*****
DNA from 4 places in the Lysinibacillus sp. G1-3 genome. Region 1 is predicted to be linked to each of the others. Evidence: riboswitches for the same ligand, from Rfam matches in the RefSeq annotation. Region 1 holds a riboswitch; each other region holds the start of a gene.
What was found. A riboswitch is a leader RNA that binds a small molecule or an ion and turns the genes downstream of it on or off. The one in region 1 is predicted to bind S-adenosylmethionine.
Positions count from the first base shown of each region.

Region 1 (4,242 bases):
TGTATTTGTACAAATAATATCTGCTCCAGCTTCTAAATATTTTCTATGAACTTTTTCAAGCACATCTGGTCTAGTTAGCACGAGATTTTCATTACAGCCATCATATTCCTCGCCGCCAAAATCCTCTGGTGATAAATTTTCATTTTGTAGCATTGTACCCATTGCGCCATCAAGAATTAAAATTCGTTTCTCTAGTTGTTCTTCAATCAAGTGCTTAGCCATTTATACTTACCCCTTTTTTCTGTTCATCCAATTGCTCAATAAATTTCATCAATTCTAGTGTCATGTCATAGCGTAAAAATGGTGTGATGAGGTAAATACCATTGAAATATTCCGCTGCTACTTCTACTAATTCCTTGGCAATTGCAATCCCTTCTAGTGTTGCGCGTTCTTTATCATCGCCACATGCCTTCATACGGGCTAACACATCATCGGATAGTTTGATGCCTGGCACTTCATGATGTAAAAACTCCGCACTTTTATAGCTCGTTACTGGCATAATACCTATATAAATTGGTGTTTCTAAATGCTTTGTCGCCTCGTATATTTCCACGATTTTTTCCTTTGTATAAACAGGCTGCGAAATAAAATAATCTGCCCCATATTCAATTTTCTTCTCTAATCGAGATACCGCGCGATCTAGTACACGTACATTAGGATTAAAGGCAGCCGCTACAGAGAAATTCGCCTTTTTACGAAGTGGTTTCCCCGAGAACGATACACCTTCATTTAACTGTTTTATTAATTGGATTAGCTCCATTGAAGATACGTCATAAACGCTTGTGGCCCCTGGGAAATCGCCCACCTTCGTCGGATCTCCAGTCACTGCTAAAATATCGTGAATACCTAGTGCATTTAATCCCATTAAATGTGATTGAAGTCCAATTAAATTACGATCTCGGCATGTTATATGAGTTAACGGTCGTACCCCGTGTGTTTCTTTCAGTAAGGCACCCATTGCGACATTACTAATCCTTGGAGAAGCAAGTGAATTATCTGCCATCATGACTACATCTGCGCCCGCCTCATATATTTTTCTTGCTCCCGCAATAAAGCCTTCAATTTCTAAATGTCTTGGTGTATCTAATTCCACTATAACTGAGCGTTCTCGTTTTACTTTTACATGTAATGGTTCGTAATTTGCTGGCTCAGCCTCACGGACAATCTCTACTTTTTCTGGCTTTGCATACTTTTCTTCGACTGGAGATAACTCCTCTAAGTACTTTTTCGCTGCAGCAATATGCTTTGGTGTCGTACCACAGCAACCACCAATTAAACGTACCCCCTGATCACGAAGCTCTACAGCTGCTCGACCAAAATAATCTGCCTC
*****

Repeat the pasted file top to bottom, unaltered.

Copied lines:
DNA from 4 places in the Lysinibacillus sp. G1-3 genome. Region 1 is predicted to be linked to each of the others. Evidence: riboswitches for the same ligand, from Rfam matches in the RefSeq annotation. Region 1 holds a riboswitch; each other region holds the start of a gene.
What was found. A riboswitch is a leader RNA that binds a small molecule or an ion and turns the genes downstream of it on or off. The one in region 1 is predicted to bind S-adenosylmethionine.
Positions count from the first base shown of each region.

Region 1 (4,242 bases):
TGTATTTGTACAAATAATATCTGCTCCAGCTTCTAAATATTTTCTATGAACTTTTTCAAGCACATCTGGTCTAGTTAGCACGAGATTTTCATTACAGCCATCATATTCCTCGCCGCCAAAATCCTCTGGTGATAAATTTTCATTTTGTAGCATTGTACCCATTGCGCCATCAAGAATTAAAATTCGTTTCTCTAGTTGTTCTTCAATCAAGTGCTTAGCCATTTATACTTACCCCTTTTTTCTGTTCATCCAATTGCTCAATAAATTTCATCAATTCTAGTGTCATGTCATAGCGTAAAAATGGTGTGATGAGGTAAATACCATTGAAATATTCCGCTGCTACTTCTACTAATTCCTTGGCAATTGCAATCCCTTCTAGTGTTGCGCGTTCTTTATCATCGCCACATGCCTTCATACGGGCTAACACATCATCGGATAGTTTGATGCCTGGCACTTCATGATGTAAAAACTCCGCACTTTTATAGCTCGTTACTGGCATAATACCTATATAAATTGGTGTTTCTAAATGCTTTGTCGCCTCGTATATTTCCACGATTTTTTCCTTTGTATAAACAGGCTGCGAAATAAAATAATCTGCCCCATATTCAATTTTCTTCTCTAATCGAGATACCGCGCGATCTAGTACACGTACATTAGGATTAAAGGCAGCCGCTACAGAGAAATTCGCCTTTTTACGAAGTGGTTTCCCCGAGAACGATACACCTTCATTTAACTGTTTTATTAATTGGATTAGCTCCATTGAAGATACGTCATAAACGCTTGTGGCCCCTGGGAAATCGCCCACCTTCGTCGGATCTCCAGTCACTGCTAAAATATCGTGAATACCTAGTGCATTTAATCCCATTAAATGTGATTGAAGTCCAATTAAATTACGATCTCGGCATGTTATATGAGTTAACGGTCGTACCCCGTGTGTTTCTTTCAGTAAGGCACCCATTGCGACATTACTAATCCTTGGAGAAGCAAGTGAATTATCTGCCATCATGACTACATCTGCGCCCGCCTCATATATTTTTCTTGCTCCCGCAATAAAGCCTTCAATTTCTAAATGTCTTGGTGTATCTAATTCCACTATAACTGAGCGTTCTCGTTTTACTTTTACATGTAATGGTTCGTAATTTGCTGGCTCAGCCTCACGGACAATCTCTACTTTTTCTGGCTTTGCATACTTTTCTTCGACTGGAGATAACTCCTCTAAGTACTTTTTCGCTGCAGCAATATGCTTTGGTGTCGTACCACAGCAACCACCAATTAAACGTACCCCCTGATCACGAAGCTCTACAGCTGCTCGACCAAAATAATCTGCCTC